Gingival Fibroma

Gingival fibroma is a rare, noncancerous growth of fibrous tissue that develops in the gingiva (gums). It typically presents as a small, firm, painless nodule or bump on the gum tissue. It is a benign lesion that arises due to the overgrowth of fibroblasts, which are cells that produce collagen and other connective tissue proteins. Gingival fibromas can occur at any age and are more common in females than males. They are usually asymptomatic and may require surgical excision if they become large enough to interfere with eating, speaking, or oral hygiene. Overall, gingival fibroma has a favorable prognosis and does not typically recur after surgical removal.


This condition can occur in children and adults, and it can affect one or multiple areas of the gums. The main causes of gingival fibroma include:

  1. Genetic factors: Gingival fibroma can be caused by genetic factors. Some people are predisposed to developing this condition due to a family history of the disease.
  2. Trauma: Trauma to the gums can lead to the development of gingival fibroma. This can be caused by injury or irritation from braces, dental appliances, or other oral devices.
  3. Chronic inflammation: Gingival fibroma can also be caused by chronic inflammation in the gums. This can occur due to poor oral hygiene, gum disease, or other medical conditions that affect the gums.
  4. Medications: Certain medications can also cause gingival fibroma. For example, anti-seizure medications, immunosuppressive drugs, and certain types of blood pressure medications can cause this condition.
  5. Hormonal changes: Hormonal changes can also contribute to the development of gingival fibroma. This can occur during pregnancy, puberty, or menopause.
  6. Systemic conditions: Some systemic conditions, such as tuberous sclerosis and neurofibromatosis, can cause gingival fibroma.

In conclusion, the main causes of gingival fibroma include genetic factors, trauma, chronic inflammation, medications, hormonal changes, and systemic conditions. If you suspect that you have this condition, it is essential to seek prompt dental treatment. Your dentist can recommend appropriate treatment options, which may include surgical removal of the fibrous tissue.


It is characterized by the excessive proliferation of fibroblasts and the deposition of collagen fibers. The main symptoms of gingival fibroma include:

  1. Gingival enlargement: Gingival fibroma appears as a firm, pink or whitish, smooth, nodular or sessile growth on the gingival tissue. The gingiva may become thickened, bulky, and cover the teeth, making them look short or stubby.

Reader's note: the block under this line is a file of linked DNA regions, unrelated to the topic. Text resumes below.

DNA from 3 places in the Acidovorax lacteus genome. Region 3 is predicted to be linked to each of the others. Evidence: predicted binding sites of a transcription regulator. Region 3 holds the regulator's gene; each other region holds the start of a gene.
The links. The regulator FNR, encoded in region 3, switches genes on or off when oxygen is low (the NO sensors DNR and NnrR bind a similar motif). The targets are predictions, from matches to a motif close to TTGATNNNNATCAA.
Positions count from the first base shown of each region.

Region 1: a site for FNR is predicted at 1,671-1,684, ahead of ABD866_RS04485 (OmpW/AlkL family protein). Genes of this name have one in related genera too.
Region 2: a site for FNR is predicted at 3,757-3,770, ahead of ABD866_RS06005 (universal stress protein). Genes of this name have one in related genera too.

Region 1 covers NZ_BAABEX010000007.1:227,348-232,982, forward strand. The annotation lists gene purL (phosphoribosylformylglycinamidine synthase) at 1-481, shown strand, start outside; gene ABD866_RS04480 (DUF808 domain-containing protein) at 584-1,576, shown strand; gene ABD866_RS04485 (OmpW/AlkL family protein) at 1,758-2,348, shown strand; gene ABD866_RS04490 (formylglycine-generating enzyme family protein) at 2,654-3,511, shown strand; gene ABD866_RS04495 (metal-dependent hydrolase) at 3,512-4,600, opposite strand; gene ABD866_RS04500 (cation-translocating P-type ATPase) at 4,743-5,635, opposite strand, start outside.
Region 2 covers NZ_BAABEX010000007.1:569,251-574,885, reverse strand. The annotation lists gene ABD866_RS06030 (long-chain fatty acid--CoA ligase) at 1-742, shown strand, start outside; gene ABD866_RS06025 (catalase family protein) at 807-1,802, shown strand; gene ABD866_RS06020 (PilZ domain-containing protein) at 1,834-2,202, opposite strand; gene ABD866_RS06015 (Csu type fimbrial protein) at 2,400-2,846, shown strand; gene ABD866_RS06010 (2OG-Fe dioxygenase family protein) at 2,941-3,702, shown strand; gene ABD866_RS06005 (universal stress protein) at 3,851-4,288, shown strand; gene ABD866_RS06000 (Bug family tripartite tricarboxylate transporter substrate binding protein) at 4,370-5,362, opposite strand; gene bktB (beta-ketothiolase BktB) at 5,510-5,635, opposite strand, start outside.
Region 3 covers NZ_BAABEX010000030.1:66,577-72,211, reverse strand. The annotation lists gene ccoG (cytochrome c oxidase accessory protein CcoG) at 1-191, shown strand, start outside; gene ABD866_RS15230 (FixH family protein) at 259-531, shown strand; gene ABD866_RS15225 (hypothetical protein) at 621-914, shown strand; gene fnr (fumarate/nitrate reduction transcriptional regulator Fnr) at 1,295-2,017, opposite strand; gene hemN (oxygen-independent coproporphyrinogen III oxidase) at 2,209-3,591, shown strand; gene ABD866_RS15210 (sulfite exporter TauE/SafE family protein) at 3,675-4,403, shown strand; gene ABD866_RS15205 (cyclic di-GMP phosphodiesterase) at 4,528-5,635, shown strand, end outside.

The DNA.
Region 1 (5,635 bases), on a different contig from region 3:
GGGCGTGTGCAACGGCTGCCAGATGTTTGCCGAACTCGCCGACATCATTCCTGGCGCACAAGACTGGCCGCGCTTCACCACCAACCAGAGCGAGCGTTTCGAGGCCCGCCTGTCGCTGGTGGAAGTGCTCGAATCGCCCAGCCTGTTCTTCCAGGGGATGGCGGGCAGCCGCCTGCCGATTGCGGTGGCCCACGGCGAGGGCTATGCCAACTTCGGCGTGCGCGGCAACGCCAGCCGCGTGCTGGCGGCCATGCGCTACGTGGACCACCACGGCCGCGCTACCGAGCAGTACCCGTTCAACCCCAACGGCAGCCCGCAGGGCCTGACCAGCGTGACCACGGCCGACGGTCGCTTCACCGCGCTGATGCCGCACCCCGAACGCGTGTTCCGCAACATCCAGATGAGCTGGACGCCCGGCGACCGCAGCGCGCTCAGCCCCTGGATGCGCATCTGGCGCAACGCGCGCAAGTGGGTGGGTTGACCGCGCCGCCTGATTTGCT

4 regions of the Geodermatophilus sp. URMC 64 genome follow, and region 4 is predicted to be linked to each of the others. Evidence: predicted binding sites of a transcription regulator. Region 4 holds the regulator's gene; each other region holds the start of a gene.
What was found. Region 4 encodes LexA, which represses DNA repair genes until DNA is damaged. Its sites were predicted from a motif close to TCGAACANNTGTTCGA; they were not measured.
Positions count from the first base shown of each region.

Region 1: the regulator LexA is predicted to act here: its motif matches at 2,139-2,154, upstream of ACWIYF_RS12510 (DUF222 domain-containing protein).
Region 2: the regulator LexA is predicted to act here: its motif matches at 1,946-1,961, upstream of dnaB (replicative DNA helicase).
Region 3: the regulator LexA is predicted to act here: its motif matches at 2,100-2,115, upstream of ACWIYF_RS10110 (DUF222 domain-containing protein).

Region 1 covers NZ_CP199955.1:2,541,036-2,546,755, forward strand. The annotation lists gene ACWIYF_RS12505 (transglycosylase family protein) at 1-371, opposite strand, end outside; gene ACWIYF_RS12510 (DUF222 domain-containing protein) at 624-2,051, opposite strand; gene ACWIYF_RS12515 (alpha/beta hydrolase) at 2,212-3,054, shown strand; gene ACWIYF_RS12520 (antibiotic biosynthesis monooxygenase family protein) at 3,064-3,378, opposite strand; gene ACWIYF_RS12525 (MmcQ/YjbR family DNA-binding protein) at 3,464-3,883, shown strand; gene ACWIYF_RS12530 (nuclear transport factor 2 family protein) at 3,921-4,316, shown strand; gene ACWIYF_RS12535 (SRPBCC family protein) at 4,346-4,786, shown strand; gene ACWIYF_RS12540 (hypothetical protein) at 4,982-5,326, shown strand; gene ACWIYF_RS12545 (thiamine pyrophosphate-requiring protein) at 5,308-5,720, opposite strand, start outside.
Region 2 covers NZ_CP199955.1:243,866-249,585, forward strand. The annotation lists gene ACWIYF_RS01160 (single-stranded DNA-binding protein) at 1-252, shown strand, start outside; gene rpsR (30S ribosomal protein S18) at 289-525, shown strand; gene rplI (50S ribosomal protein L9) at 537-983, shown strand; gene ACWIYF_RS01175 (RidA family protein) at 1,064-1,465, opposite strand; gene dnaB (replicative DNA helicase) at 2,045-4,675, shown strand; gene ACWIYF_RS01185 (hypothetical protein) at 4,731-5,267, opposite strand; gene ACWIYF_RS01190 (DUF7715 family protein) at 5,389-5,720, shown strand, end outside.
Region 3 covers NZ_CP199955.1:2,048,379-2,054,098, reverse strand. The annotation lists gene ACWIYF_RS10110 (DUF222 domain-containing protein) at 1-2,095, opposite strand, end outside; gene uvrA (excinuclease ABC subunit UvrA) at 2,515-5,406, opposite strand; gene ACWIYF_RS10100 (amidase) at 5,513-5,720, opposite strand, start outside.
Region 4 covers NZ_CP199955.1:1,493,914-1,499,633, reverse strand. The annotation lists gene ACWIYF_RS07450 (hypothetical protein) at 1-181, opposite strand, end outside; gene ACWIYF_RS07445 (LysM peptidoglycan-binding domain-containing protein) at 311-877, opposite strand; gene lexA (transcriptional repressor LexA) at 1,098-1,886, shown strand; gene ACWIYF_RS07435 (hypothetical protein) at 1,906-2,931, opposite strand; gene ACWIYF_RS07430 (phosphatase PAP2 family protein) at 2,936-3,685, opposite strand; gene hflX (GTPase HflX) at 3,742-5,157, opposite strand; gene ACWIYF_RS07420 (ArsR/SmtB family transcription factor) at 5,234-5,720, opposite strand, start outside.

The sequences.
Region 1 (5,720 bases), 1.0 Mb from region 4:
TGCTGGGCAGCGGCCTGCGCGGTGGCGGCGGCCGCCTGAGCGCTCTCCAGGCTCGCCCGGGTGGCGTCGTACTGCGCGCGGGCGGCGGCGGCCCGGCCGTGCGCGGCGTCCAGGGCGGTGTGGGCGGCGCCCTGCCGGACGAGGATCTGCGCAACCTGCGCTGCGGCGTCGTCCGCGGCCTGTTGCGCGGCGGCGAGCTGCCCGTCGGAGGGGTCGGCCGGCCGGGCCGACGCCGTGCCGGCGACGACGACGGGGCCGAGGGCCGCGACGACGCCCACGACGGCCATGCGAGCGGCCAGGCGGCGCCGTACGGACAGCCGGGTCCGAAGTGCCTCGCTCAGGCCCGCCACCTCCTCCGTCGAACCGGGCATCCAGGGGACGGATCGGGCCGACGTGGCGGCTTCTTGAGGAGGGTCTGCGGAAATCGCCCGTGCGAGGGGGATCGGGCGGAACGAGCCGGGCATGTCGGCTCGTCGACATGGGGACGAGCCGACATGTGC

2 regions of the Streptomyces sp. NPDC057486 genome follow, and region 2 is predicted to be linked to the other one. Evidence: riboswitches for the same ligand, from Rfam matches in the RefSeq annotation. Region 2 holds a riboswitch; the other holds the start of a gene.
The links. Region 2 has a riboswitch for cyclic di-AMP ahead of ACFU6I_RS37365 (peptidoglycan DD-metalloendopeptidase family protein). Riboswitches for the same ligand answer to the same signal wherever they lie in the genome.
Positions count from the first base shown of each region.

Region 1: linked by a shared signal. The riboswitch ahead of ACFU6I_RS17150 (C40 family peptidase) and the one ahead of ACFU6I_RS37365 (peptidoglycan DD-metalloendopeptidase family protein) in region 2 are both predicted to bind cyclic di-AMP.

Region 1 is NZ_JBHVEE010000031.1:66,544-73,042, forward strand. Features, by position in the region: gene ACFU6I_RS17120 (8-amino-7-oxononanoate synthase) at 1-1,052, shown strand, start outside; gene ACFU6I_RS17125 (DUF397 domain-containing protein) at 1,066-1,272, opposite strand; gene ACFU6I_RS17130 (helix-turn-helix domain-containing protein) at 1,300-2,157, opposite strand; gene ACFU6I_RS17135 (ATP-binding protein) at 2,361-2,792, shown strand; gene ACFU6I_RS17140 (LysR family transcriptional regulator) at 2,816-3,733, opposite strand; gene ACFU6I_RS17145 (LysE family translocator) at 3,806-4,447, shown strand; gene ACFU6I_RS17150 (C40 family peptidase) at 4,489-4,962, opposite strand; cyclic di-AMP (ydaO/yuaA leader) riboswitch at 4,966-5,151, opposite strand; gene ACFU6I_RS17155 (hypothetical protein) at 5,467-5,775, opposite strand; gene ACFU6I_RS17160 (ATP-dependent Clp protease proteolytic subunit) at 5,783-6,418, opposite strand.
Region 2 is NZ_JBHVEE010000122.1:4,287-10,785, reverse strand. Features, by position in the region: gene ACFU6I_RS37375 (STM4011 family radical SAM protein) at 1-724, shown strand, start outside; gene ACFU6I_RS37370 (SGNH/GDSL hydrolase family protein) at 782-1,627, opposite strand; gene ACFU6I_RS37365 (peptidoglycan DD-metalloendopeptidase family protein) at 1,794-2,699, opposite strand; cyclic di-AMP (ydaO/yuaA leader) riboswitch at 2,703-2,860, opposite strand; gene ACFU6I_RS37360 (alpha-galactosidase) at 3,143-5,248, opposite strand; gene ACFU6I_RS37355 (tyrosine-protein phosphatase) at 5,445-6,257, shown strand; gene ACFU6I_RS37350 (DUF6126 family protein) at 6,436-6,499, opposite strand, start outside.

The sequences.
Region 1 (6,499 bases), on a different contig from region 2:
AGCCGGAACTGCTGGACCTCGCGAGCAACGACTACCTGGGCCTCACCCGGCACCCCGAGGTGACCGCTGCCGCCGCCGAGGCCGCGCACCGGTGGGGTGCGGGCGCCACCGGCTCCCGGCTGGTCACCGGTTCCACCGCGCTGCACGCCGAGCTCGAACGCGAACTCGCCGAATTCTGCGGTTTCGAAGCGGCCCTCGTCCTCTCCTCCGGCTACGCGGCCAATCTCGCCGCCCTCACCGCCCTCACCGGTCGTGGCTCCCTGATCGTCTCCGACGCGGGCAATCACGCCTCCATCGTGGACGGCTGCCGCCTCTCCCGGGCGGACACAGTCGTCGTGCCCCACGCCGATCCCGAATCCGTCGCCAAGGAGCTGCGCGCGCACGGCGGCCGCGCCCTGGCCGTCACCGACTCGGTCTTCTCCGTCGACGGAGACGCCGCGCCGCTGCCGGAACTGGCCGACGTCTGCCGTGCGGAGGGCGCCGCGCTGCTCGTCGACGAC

2. Painless swelling: The growth of gingival fibroma is slow and painless. It may take several months or even years to develop to a considerable size.
  3. No bleeding: Unlike gingivitis or periodontitis, gingival fibroma does not cause bleeding or inflammation of the gums. The overgrowth is just a cosmetic concern and does not affect oral hygiene or tooth function.
  4. Asymptomatic: Gingival fibroma is usually asymptomatic, meaning it does not cause any discomfort, pain, or sensitivity. However, if it grows to obstruct the bite or interfere with speech, it may cause functional problems.
  5. Limited mobility: Gingival fibroma is fixed to the underlying bone, and it has limited mobility. It does not move or shift when touched or pressed.
  6. Recurrence: Although gingival fibroma is benign, it has a high recurrence rate after surgical removal. This is because the fibroblasts that cause the overgrowth may still be present in the adjacent tissue.
  7. Associated conditions: Gingival fibroma may be associated with other genetic syndromes, such as Cowden syndrome, Peutz-Jeghers syndrome, and Gardner syndrome, which have multiple benign and malignant tumors in various organs.


Gingival fibroma is a rare benign tumor that affects the gums. It is characterized by the overgrowth of connective tissue, resulting in a firm, smooth, and pinkish or whitish mass that is painless and nonulcerated. Gingival fibroma is typically diagnosed by a combination of clinical examination, imaging studies, and histopathological analysis.

The main diagnostic test for gingival fibroma is a biopsy. A small piece of tissue is removed from the affected area of the gum, and it is examined under a microscope by a pathologist. The pathologist can determine whether the tissue is benign or malignant and whether it is consistent with the diagnosis of gingival fibroma.

Other diagnostic tests that may be used to evaluate gingival fibroma include: